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Abuse of competency and disciplinary procedures is creating a climate of fear in schools, driving teachers out of the profession and affecting their health, representatives at the Annual Conference of NASUWT Scotland-The Teachers’ Union have heard today.
Representatives at the Conference, which is being held in Glasgow, have debated a motion highlighting the intimidation teachers are being subjected to by both the use and threat of disciplinary and competency procedures against them by senior managers.

Chris Keates, General Secretary of the NASUWT, said:
“There can be, of course, legitimate reasons why schools may need to enact disciplinary and competency procedures against teachers. However, all too frequently we are now seeing these misused in schools as a way to bully and intimidate teachers.
“Competency should be used as a supportive process for teachers who may genuinely be experiencing difficulties; however, all too often this is being used as a punitive management tool to either drive teachers out of the profession or to prevent them accessing their entitlements.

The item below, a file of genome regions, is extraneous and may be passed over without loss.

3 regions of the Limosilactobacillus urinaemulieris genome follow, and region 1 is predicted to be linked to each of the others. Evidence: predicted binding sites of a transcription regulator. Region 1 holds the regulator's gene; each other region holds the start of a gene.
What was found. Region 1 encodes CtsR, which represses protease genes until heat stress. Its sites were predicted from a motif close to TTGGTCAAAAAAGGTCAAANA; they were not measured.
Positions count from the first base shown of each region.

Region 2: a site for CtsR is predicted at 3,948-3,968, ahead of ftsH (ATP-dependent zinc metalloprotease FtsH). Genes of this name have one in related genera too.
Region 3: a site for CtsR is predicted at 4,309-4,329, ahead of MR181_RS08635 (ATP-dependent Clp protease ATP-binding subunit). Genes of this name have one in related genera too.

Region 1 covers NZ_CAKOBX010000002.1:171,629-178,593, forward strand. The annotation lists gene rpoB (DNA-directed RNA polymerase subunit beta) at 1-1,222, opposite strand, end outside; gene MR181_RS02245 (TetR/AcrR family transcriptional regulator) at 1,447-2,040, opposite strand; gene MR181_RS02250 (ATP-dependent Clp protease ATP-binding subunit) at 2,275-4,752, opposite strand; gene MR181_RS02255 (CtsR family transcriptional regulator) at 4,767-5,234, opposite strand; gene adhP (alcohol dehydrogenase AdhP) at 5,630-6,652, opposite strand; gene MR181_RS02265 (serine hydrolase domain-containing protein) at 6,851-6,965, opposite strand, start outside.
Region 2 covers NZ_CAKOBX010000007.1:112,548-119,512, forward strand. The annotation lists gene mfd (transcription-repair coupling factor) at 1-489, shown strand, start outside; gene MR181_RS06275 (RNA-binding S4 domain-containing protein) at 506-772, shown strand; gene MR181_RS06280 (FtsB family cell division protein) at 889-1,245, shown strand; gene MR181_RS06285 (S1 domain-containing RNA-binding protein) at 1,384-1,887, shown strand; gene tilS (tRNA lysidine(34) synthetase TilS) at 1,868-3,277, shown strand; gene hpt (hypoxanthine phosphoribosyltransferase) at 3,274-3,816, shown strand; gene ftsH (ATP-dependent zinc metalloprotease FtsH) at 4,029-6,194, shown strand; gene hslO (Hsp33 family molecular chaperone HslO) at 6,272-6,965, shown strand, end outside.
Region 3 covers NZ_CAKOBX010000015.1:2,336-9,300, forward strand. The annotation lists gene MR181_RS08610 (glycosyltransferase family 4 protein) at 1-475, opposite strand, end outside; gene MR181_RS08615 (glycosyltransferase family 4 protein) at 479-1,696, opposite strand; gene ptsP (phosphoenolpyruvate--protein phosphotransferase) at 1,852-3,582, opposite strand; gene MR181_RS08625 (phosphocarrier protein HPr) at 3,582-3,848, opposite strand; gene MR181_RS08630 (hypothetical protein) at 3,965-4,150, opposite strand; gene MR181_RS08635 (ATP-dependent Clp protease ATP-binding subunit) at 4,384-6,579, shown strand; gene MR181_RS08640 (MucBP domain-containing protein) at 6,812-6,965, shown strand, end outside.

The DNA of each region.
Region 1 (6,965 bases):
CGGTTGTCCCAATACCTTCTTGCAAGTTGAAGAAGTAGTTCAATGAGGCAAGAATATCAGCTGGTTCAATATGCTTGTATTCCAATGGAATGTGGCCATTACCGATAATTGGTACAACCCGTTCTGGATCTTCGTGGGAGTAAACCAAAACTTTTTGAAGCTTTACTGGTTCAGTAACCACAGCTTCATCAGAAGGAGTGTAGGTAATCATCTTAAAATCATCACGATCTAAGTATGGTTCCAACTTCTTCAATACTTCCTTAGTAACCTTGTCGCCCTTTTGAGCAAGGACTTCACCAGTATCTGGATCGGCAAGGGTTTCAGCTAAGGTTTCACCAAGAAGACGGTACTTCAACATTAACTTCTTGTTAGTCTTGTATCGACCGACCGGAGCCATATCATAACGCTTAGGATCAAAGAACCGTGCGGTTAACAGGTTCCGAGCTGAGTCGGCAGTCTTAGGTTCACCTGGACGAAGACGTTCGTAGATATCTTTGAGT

“Our casework shows that competency is too often used or threatened when teachers challenge the failure of their school to award them their rightful pay progression.
“Teachers with disabilities can face threats when they ask for reasonable adjustments to support their disability.
“The abuse of these procedures is creating an unacceptable climate of fear in too many schools.”
Jane Peckham, NASUWT National Official Scotland, said:
“All too often when genuine problems arise with a teacher’s performance it is due to lack of support and training or inappropriate deployment, often to a subject or age group for which the teacher has not been trained.
“There are real issues of poor governance and management in some schools which are forcing good teachers out of the profession and depriving children and young people of experienced and specialist teachers.”


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